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this Mar Lenin Transition from Marx to Lenin The Dictatorship of the Proletariat Remember that for Marx and Engels all govts are dictatorships. A means by which one class consolidates its power over another Quoting from the Communist Manifesto ...Political power is merely the organized power of one class for oppressing another If the proletariat during the contest with the bourgeoisie os compelled by the force of circumstances to organize itself as a class, if by means of revolution, it make itself a ruling class, and as such sweeps away by force the old conditions of production, then it will along with thee conditions have swept away the existence of class antagonisms, and of classes generally and will thereby have abolished its own supremacy (Marx and Engels 1848) Thus for Marx revolutionary politics constitutes a transition to a post political classless society Lenin is to Marx as Thomas Jefferson is to John Locke * That is he took the work of a major philosopher, made adaptations applied the theory to a particular historical situation. There is another way that Lenin is similar to Jefferson. Both were political activists as well as political theorists. Lenin was the leader of the Bolshevik revolution and the first leader of the Soviet Union. In Marxism there is a concept called “praxis” which refers to the dialectical unity of theory and practice. *John Locke was a major British philosopher of the Seventeenth Century and is considered the founder of classic liberalism. Lockeʼs ideas form the basis for our Declaration of Independence. Leninʼs major works are Revolution 1917 What Is To Be Done? 1905 and State and this Mar Leninʼs Three Major Adaptations of Marx 1. The Party, 2 .The Dictatorship of the proletariat 3. imperialism & the Weakest Link The Party For Marx the Communist Party was a broad based democratic organization As the working class became conscious of its alienation and oppression it would organize itself as a revolutionary party When the material conditions were present, and class consciousness was developed they would make the revolution Through force* the workers led by the party would overthrow the capitalists and install the transitional dictatorship of the proletariat. Bernstein and the revisionists would have a different view of the party They would argue that in some capitalist societies, the working class could work through the system, speak to the issues and fight for reforms that would lead to democratic socialism. Lenin would hear none of this, but his view of the party would differ from Marx as well The key issue was class consciousness Lenin would argue that left to their own devices, the workers would never develop genuine class consciousness. To put it in contemporary terms they would never be “woke” The best they could do was trade union consciousness. They would understand the need to form unions and fight for higher wages, but would never understand that revolution was necessary Key quotes from What Is To Be done All worship of the spontaneity of the working class movement only strengthens bourgeoisie ideology . What Lenin means is that unorganized this Mar “spontaneous” actions could be counterproductive and actually harm the revolutionary cause. Can you think of examples? But the workers were not, and could not be, conscious of the irreconcilable antagonism of their interest to the whole of the modern political and social system We have said that there could not have been social democratic consciousness among the workers. It would have to be brought to them from without The history of all countries shows that the working class exclusively by its own effort, is able to develop only trade union consciousness the conviction that it is necessary to combine in unions, fight the employers and strive to compel the government to pass necessary labor legislation Why? Because as a result of false consciousness they would never develop an understanding of theory quote 6 Well who does then? Revolutionary intellectuals like Marx, Engels and Lenin. The theories of socialism, however, grew out of the philosophic, historical and economic studies of the educated representatives of the propertied class, by intellectuals...Marx and Engels and in Russia... it arose s a natural and inevitable outcome of the development of the socialist intelligentsia Therefore a vanguard party was necessary a highly disciplined party Those who had correct consciousness Those who understood the material conditions of existence Who understood the theory of historical materialism Those who know what was to be done They, the vanguard would lead the masses to revolutionary victory this Mar A party of professional revolutionaries Narrowly based rather than broadly based Highly centralized, secret and conspiratorial ..the organization of the revolutionaries must consist of those who make revolutionary activity their profession The moral to be drawn is simple. If we begin with a solid foundation of a strong organization of revolutionaries, we can ensure the stability of the movement as a whole and carry out the aims of both social democracy and the trade unions(by social democracy he means the revolution) These revisions had significant ramifications for the course that the revolution would actually take, particularly in Russia Note: Some defenders of Lenin would argue that the vanguard is not as elitist as I am making it out to be. Many years ago, a friend said the vanguard was in touch with the masses but simply a step ahead of them. Thatʼs what vanguard does, it leads. Hmm, is Lenin merely reasserting Michelsʼ “Iron Law of Oligarchy” Dictatorship of the proletariat Now for Marx the dictatorship of the proletariat was like his concept of the party relatively democratic and very broad based Government by the working class, the vast majority of the people Only dictatorial in the sense that all states are dictatorships. Remember, Marx believed that the state was simply a means by which the ruling economic class protects is material interest and subordinates the rest of society. As Engels put it “the state is the executive committee of the bourgeoise” this Mar For Marx, the revolution would replace the dictatorship of the bourgeoisie over the proletariat, with the dictatorship of the proletariat over the bourgeoisie. And of course, this would be a transitional state necessary to create the conditions for a future classless society, where the state has “withered away” Some of what Lenin says indicates that this is what he intends A transition from bourgeoise to proletarian democracy Replace the smashed state machine with fuller democracy: abolition of the standing army. All officials to be elected and subject to recall. It is still necessary to suppress the bourgeoisie and crush their resistance The organ of suppression is here the majority of the population and not the minority. Once we have overthrown the capitalists, crushed the resistance with the armed hand of the armed workers, and smashed the bureaucratic machine.. The subordination however must be to armed vanguard of all the exploited working people people i.e. the proletariat This is a key quote. By “vanguard” does Lenin mean the proletariat(working class) or the party?) But in practice and to a certain extent in theory(see the above quote) the dictatorship of the proletariat becomes the dictatorship of the party acting for the proletariat. This is clearly what happened in practice. The political reality of communist states is that political power is held by the Communist Party. Obviously a more authoritarian model than Marx had presented quote. Some would argue that this came later with Stalin. It was Stalin who moved the Soviet Union in an authoritarian and ultimately totalitarian direction. Others argue that it was Lenin who turned the corner in this more authoritarian direction Others argue that this authoritarian turn was necessitated by outside capitalist forces that attempted to crush the Revolution. Britain and the United States both intervened against the Communists in the Russian Civil War. this Mar This lead right to Leninʼs third major contribution Imperialism and the Weakest Link Marx had predicted, wrongly of course, that the revolution would occur in the most advanced, industrialized capitalist countries, Britain, France, Germany etc Certainly not in places like Russia, China and Cuba Why not? Because Marx argued that the communist revolution could not occur until the material conditions for revolution were present. This could only occur in a fully developed capitalist system. Thus there was a theoretical need to explain why the revolution occurred in these “less developed” countries. By the standards of classic Marxism Russia in 1917 was “backward” It was still in the very early stages of capitalism, industrialism was just beginning, the bourgeoisie was not the ruling class. But the revolution did happen and needed an explanation Lenin did not invent the theory of imperialism but he adapts it to Marxism and uses it to explain why the revolution occurred in Russia in 1917 Now as you might guess the Marxist- Leninist analysis of imperialism and colonialism is essentially economic The advanced capitalist societies must colonize(directly or indirectly) the 3rd world in order to exploit natural resources exploit cheap labor expand their own markets ease the burden on their own working class, Thereby making them less radical Obviously this opens up all sorts of interesting discussion. Contemporary critics of American Imperialism will argue that while the U. S. doe not have colonies in the traditional sense of the term, we along with other wealthy nations, exercise an economic domination of the Third World. I the imperialists this Mar control global capital and that gives them the means to control the global economy. U.S. intervention if various parts of the world is a means of protecting these economic interests. But for Lenin the key point is that capitalism is now an international system and that the revolution can occur at its weakest link, Russia It is no longer sufficient to apply historical materialism to individual societies. The international capitalist system and its contradictions must be analyzed if the objective conditions for revolution are not present in a particular countries that is not a problem If the international system is ready for revolution then the chain of capital can be broken at its weakest link and in 1917 Russia was the weakest link Tyranny of the Czar Suffering of the peasants Russiaʼs disastrous involvement in WWI It was in the context of these revolutionary circumstances that Lenin” s vanguard party did what “had to be done” Reflections The trajectory of socialism looks like this: Utopian Socialists(Owen, Fourier, St. Simon) Marx and Engels Lenin v Bernstein Gramsci Stalin v Trotsky Western Social Democracy Mao, Castro Personal Reflections Although Marx is one of my major influences, I have never been a fan of Lenin. In my opinion, he did take Marxist theory and practice in a more elitist this Mar and potentially authoritarian direction. On the other hand, I would never equate him with the evils of Stalinism. Lenin died in 1923 and he had warned others about Stalin. Defenders of Lenin would say that if he had not taken the direction that he did, there would have been no revolution, it would have failed. Others argue that Lenin and the Bolsheviks essentially hijacked the revolution and took it in the wrong direction. This is an issue for historians. Of course one need not be a Marxist-Leninist to appreciate his emphasis on organization. There is considerable evidence that social movements do not succeed without disciplined organizations. Thing donʼt just happen, people organize and make them happen. That is why organizers are often called communists. Summary Outline Leninʼs Three Major Adaptations of Marx The Party The Dictatorship of the Proletariat Imperialism and the Weakest Link Bernstein and Democratic Socialism Democratic Socialism democratic state +socialist economy More precisely Public ownership and control of the economy combined with a democratic government Relationship between democracy, socialism and capitalism various combinations capitalist economy +democratic state capitalist economy+authoritarian state socialist economy+democratic state socialist economy+authoritarian sate Democratic socialists usually argue that democracy and socialism are inseparable Their logic goes something like this. If the people are going to own and control the means of production they will inevitably do so through a government. Therefore the government must be democratic. How else could the people control the economy? Authoritarian socialism is not true socialism Democratic socialists usually argue that capitalism is incompatible with democracy. The economic inequality that is essential to capitalism undermines the political equality that is essential to democracy. So they are saying that you cannot have socialism without democracy and You cannot have democracy without socialism. Most conservatives and libertarians argue that capitalism, with its emphasis on individualism, economic liberty, private property and the free market, is the only economic system compatible with democracy. From their perspective socialism expands government and threatens liberty. Many liberals would say that it just depends. There are authoritarian socialist states and democratic socialist states. The are authoritarian capitalist states and democratic capitalist states. Can you think of examples of these combinations? Democratic socialists are often Marxists but usually not Leninists. Of course, the Leninists accuse them of “revisionism”. Also there are many democratic socialists who do not identify as Marxists. How does democratic socialism differ from Marxism/Leninism ? 1. Evolution rather than revolution. Socialism can be achieved peacefully through gradual reform. In those capitalist societies with democratic institutions(parties, elections, parliaments) socialists should work within that system. Workers should form their own political party to compete with the capitalist parties Use civil liberties like freedom of speech, press and assembly. Speak out on issues, offer alternatives, propose reforms Run candidates for office, get elected and govern 2. There will probably never be a pure (classless)communist society The state will not wither away, but that is fine, provided that the socialist state is a democratic state Indeed socialists may lose elections and some-but not all-of their reforms will be undone. However, they will continue as the peaceful opposition, criticize the government, offer alternatives, win the next election, govern the country and move it closer to the ideals of socialism. As you may noted in your reading, Lenin thinks that this evolutionary approach will never succeed. Revolution is necessary. Eduard Bernstein is a major figure in history of democratic socialism He was the leader of the German Social Democratic Party(SPD) He wrote Evolutionary Socialism, published in 1899 He was an arch rival of Lenin who calls him a revisionist. In Marxist jargon, revisionist is usually a pejorative term. For some Marxists, revisionists are heretics. Is Bernstein a Marxist? Yes, he is a follower of Marx and Engels but argues that revisions of their theory and practice are necessary in light of historical changes The overall theory of historical materialism is sound but it must be revised and adapted to to take into account significant changes that Marx and Engels could not have anticipated in 1848 Some of Marxʼs prediction had simply not come true Capitalism was not on the verge of collapse Class warfare is not escalating at a rapid pace There is a growing middle class between the bourgeoisie and the proletariat. Perhaps the middle class and the proletariat can be allies on some issues Reforms are taking place extension of the suffrage(right to vote) growth of unions some laws regarding child labor Some capitalist privileges are being slowly eroded as workers gain power Thus in this period the emphasis should be on the political struggle between the classes and the extension of democracy Quoting Engels who was Marxʼs co-author and closest collaborator The task of social democracy is to Organize the working class politically Fight fight for all reforms which raise the working class politically and transform the state in the direction of democracy So the struggle for socialism has two fronts The fight for the working working class, Fight for reforms that benefit workers higher wages, worker safety, etc The fight for democracy, For reforms that protect and extend democracy Hm, this sounds a lot like liberal democracy. People cannot govern themselves if they do not have the rights to do so What is the relationship between socialism and liberalism? From the perspective of orthodox Marxism liberals are enemies. Why ? How would this be even more true for Lenin? Bernstein agrees that liberals are enemies when they support capitalist interests but they are allies when the support the workers Putting this into contemporary context, a democratic socialist would argue that liberals are allies when they support universal health care, but they are enemies when they support the insurance or the pharmaceutical interests. Bernstein does believe that classic liberalism developed as a capitalist ideology. That its historic task was to create the political conditions for capitalism . Nevertheless, and this is crucial, even while liberalism was a bourgeoise ideology it still advocated progressives values such as freedom and equality. Indeed for Bernstein, democratic socialism is the fulfillment of liberalism What would Lenin say about that? Bernstein Rejects the Dictatorship of the Proletariat This is a major break from both Lenin and Marx For Bernstein the transitional state must be democratic for everyone Members of the bourgeoisie will lose much of the power and privilege that they held under capitalism, but they will not lose their political rights. Indeed, they might use those rights to win the next election, but hey, thatʼs democracy. For Lenin, and probably for Marx, this is a grave error. The proletariat must use its power to crush the last remnants of the bourgeoisie. Brief interlude from “recent” history In the early 1970ʻs the people of Chile elected a socialist government led by Salvador Allende. Reforms were instituted. However, in a military coup, backed by the economic elites and the CIA, the democratic government was overthrown. For a number of years after that Chile was a dictatorship. No doubt Lenin or Castro would have said, “that is what happens when you let your enemies stick around” But for Bernstein democratic socialism requires democracy Universal suffrage is crucial It can be a tool for the workers, it enables them to form a party, run candidates, win elections, pass reforms, achieve the goals of socialism Nationalism Here is another break from orthodox Marxism. Marx had stressed that socialism was an international movement “Workers of the world unite, you have nothing to lose but your chains” For example, why should German workers fight French workers in a war that makes the capitalists rich? Capitalists put their class interests above the nation, workers should do the same. The worker has no country Bernstein argues that while this might have been true in the 1840ʼs, it no longer applies. Now that workers are citizens, with rights, they do have a stake in their country Of course socialists should oppose unjust wars. But if the war is just it should be supported. Thus, in World War I, German socialists did support their countryʼs war effort. Some saw this as the death knell of international socialism As you might guess L ...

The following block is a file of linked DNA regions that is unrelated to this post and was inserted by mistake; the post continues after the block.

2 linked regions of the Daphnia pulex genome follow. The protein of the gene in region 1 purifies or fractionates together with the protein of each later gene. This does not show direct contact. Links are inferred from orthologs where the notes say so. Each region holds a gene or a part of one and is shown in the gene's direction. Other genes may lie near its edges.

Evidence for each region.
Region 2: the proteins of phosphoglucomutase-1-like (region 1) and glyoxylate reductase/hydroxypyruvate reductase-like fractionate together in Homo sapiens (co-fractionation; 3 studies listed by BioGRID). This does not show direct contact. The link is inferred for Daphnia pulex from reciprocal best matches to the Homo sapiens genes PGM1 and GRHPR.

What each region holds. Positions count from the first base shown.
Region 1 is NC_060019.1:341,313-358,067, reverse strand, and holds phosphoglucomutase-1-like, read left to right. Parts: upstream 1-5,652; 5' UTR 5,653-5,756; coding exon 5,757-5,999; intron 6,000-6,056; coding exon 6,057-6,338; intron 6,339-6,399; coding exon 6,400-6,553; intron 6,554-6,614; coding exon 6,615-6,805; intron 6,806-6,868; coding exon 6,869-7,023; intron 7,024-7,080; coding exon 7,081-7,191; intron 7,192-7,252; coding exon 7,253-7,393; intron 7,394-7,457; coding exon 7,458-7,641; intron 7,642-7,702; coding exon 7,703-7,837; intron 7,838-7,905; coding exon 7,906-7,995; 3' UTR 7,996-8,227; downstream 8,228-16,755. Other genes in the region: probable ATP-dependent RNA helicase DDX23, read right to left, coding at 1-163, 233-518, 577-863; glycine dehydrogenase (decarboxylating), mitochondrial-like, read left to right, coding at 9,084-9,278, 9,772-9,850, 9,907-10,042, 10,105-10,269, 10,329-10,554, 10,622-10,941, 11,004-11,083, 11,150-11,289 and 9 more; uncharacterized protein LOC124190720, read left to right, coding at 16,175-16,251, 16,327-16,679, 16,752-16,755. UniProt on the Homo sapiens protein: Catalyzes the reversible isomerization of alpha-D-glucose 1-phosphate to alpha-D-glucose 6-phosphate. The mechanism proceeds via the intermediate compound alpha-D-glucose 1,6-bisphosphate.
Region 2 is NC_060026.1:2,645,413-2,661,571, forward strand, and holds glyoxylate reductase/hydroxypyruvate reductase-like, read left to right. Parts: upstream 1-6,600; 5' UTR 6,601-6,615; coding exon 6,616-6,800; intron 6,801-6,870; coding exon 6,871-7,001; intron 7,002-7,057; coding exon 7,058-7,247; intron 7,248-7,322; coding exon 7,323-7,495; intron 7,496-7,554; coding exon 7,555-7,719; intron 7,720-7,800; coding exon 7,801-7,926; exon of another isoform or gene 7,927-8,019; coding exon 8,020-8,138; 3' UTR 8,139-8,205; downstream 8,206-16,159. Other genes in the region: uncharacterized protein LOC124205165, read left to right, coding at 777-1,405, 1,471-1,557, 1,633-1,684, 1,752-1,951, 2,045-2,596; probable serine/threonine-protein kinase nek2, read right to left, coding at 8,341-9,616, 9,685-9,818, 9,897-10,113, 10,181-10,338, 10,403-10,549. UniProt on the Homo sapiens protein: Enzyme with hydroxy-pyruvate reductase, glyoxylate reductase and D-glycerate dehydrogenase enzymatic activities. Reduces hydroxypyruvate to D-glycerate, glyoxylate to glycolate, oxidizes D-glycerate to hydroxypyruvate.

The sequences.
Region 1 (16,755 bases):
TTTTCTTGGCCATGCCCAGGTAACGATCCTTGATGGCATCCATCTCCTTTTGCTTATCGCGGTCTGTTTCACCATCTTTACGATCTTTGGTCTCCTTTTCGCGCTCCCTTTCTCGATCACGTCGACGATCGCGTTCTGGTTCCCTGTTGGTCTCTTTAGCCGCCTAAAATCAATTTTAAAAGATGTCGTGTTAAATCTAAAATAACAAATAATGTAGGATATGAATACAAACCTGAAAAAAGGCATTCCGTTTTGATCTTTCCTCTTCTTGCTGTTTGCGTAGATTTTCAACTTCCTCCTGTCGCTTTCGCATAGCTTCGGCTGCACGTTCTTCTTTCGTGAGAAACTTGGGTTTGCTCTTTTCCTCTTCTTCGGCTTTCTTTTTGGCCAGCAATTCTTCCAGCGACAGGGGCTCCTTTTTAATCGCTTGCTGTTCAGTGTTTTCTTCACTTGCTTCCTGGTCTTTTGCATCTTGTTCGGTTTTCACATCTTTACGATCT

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Final Answer